Writing has become more difficult lately, not least because I’ve been busy clocking hours to make up for the lost income over the past 2 months but also the topics I plan to write about are somewhat painful. Since June, I have sent out 22 job applications but only one interview. Even though I’m getting more work from my existing 2 employers, hence there is less urgency in finding a new job now, the fact that I haven’t got any positive response from my job applications has put a dent in my confidence. The only one interview I had, I was asked if I’d have any problem working alongside a team of people younger than me. I thought it was a strange question, I never thought about that before, then it hits me that I have reached a stage where my age might start to pose a problem, especially given the type and rank of positions I’m applying for, and of course, the fact that I’m quite directionless in where I’m heading in terms of my career.
There is a reason why I take remarks like “things will change for the better” with a pinch of salt. Almost 8 years have passed since I got my psychological assessment report. Back then, I used to hike with a group of people every weekend. Compared to now, it’d seem that I’ve changed a lot ~ my intolerance to noise and crowd means that I’m now hardly out of the house unless necessary and work location is a factor I take into account when applying for jobs. How did I change so much since? How was I able to deal with the daily commute? How was I able to tolerate all that chaos back then? I keep questioning myself over, wondering if I’m using my autism and sensory sensitivity as an excuse, whether I’m not pushing myself enough. Every now and then, I re-read my assessment report because it’s amazing how much I’ve forgotten and that I needed to refresh my memory. And so it is, I found the answer I’ve been questioning myself in my report. Contrary to the fact that I’ve changed so much, it strikes me how little has changed over these years. The following words ring truer than ever.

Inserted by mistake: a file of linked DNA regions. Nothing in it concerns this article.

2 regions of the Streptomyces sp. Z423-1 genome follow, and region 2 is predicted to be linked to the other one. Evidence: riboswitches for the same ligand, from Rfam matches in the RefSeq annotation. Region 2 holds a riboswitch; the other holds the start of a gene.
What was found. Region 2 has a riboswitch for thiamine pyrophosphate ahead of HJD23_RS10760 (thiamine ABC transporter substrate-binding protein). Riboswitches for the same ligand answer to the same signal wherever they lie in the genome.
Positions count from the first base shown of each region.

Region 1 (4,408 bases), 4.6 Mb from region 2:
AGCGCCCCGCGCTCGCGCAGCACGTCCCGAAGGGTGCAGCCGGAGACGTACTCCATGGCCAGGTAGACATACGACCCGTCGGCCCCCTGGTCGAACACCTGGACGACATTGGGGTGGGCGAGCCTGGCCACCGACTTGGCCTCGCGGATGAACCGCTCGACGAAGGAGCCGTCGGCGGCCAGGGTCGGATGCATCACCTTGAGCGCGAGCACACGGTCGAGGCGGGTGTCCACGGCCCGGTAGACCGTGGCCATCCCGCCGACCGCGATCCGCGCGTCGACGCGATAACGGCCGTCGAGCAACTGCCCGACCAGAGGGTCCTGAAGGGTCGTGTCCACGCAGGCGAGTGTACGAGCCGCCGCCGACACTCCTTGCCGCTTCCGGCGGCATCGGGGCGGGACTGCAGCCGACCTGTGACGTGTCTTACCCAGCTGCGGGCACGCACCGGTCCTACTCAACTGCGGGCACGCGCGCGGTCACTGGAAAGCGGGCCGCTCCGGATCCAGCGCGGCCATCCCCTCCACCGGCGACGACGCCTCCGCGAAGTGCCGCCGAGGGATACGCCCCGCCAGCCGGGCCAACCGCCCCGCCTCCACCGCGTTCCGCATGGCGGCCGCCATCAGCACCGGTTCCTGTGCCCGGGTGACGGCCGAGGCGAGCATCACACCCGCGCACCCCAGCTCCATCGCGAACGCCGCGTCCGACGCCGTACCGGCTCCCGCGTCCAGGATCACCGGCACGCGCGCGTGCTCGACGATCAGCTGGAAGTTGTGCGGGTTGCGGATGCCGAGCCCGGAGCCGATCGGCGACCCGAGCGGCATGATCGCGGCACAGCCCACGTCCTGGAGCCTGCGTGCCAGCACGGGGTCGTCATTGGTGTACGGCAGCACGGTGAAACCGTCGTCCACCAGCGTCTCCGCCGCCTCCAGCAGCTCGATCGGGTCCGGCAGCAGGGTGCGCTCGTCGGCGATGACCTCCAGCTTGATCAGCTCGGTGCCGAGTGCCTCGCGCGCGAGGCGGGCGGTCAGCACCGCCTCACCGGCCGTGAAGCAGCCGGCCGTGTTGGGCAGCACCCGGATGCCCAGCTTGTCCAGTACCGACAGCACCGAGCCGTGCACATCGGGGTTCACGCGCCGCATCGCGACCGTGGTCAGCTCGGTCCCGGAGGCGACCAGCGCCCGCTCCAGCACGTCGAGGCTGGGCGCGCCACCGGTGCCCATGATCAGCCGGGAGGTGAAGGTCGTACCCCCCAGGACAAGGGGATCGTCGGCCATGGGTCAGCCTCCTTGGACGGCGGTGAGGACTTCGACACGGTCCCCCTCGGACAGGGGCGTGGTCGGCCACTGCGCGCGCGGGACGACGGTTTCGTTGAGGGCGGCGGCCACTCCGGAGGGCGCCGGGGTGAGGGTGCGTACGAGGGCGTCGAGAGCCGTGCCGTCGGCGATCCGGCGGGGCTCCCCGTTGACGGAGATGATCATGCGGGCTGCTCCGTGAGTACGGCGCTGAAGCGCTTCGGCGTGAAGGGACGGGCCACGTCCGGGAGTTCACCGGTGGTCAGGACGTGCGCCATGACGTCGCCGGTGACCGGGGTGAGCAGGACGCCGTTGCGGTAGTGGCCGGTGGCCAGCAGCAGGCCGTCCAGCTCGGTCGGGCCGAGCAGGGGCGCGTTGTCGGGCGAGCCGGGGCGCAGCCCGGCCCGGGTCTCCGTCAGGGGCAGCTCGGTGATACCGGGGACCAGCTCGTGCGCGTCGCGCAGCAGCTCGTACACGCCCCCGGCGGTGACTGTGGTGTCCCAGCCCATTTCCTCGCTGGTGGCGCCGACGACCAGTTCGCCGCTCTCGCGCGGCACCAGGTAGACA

“Currently, she works 2 part-time jobs to support her living… [she] described herself as a loner since she was very young and lately, she found herself more unwilling to interact with other people. She had low tolerance to noise and became easily impatient with people in the street. As a result, she rarely wanted to leave her apartment…”
I said that almost 8 years ago, before I heard of Tony Attwood, before I knew that sensory sensitivity is a characteristic of autism (I thought it was more of a tolerance issue than a sensitivity issue), before I stop hiking in a group, before I stop leaving the house unless necessary. Almost 8 years ago, I have (unconsciously) foretold what’s going to become of me now. I didn’t do anything to prevent it. I let it happen.
First, I haven’t always worked 2 part-time. In between, I have had full-time jobs. I knew I was lucky but I didn’t realise I was that lucky. Most research grants have only adequate funding for a research assistant post for a year or even less. I’m also increasingly seeing part-time or shorter time period. If it is only for 3 months, this means that I’d have to start looking around for another job the same time I start my new one. I guess the employers don’t realise how bad this is for morale.
Second, my noise sensitivity has always been there, it’s not something I grow out of, it’s not something I got used to, it’s merely something I’ve tolerated and the thing with tolerance is, it runs out gradually.
And so it is, contrary to the fact that I’ve changed all of a sudden and rather than saying ‘little has changed’, change is slowly taking place in the sense that my tolerance is running out. And this is worrying me because 8 years from then, how much more can I endure without the prospect of a change in environment? I fear I’m reaching my tolerance limit.
“Here I am thirty-four years old, and yet my life is almost wholly unexpanded. How much is in the germ! There is such an interval between my ideal and the actual in many instances that I may say I am unborn. There is the instinct for society, but no society. Life is not long enough for one success. Within another thirty-four years that miracle can hardly take place… My spirit’s unfolding observes not the pace of nature. The society which I was made for is not here. Shall I, then, substitute for the anticipation of that this poor reality?”
—Henry David Thoreau, July 19, 1851